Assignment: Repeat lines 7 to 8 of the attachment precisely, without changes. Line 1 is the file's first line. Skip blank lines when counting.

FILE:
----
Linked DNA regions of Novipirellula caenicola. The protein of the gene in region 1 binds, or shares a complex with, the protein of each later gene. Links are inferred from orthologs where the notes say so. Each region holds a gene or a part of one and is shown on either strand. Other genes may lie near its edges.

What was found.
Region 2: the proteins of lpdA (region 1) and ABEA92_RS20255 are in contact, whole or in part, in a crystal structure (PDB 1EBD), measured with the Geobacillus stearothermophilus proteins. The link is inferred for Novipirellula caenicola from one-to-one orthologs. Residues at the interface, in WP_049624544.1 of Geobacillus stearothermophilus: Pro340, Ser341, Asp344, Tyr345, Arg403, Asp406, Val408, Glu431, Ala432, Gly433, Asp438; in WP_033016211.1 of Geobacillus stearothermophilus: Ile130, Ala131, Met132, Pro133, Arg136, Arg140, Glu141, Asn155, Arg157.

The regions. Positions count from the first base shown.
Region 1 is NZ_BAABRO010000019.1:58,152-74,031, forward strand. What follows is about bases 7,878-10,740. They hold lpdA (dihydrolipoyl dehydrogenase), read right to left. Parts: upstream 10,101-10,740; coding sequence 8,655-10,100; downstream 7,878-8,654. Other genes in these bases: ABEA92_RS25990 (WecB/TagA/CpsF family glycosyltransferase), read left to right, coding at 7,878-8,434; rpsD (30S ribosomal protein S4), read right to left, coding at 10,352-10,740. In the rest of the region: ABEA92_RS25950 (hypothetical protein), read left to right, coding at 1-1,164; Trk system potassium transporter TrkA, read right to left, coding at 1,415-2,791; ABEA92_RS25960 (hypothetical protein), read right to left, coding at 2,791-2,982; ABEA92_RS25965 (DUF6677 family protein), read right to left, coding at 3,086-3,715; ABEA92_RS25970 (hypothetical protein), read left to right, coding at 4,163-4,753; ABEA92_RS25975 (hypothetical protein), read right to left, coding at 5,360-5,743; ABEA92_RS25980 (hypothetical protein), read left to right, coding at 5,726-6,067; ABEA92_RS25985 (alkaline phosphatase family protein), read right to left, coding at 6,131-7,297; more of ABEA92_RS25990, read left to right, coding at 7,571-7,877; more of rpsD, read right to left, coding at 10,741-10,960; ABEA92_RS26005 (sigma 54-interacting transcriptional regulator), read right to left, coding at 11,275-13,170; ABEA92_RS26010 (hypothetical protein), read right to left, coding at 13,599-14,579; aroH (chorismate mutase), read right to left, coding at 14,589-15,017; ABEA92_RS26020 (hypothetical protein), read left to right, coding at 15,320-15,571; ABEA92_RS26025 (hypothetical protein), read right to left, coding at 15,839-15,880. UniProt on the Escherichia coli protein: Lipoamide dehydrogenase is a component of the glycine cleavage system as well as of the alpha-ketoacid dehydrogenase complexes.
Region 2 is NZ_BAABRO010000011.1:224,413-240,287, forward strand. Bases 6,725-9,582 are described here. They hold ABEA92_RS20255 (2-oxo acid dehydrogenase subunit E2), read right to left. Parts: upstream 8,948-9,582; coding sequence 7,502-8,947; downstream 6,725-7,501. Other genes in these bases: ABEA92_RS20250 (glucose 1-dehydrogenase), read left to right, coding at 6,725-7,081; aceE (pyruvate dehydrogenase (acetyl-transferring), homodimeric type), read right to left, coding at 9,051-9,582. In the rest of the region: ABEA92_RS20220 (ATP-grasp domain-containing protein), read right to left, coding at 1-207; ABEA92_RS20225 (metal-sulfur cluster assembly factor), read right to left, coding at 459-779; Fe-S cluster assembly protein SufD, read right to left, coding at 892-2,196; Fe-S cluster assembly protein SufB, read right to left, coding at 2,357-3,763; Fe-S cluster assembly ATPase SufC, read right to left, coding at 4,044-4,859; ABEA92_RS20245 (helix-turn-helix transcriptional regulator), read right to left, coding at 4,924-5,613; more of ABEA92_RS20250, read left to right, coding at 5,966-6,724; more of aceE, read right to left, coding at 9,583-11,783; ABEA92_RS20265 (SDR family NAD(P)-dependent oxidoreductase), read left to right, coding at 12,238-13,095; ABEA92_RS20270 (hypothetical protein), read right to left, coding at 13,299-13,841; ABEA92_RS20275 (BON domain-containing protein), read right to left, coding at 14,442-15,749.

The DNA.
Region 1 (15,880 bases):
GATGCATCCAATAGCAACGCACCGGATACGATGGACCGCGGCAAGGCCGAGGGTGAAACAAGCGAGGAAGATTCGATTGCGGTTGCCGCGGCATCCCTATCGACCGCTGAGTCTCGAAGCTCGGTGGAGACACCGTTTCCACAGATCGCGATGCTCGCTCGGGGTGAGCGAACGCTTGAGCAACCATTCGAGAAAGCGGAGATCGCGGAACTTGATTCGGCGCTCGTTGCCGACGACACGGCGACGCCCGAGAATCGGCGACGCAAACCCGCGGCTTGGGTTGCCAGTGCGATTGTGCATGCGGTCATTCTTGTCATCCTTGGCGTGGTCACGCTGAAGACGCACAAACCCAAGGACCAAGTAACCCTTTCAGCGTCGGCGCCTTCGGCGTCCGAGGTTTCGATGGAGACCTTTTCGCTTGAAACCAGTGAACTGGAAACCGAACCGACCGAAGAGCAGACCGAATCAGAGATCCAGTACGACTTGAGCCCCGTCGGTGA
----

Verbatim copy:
The DNA.
Region 1 (15,880 bases):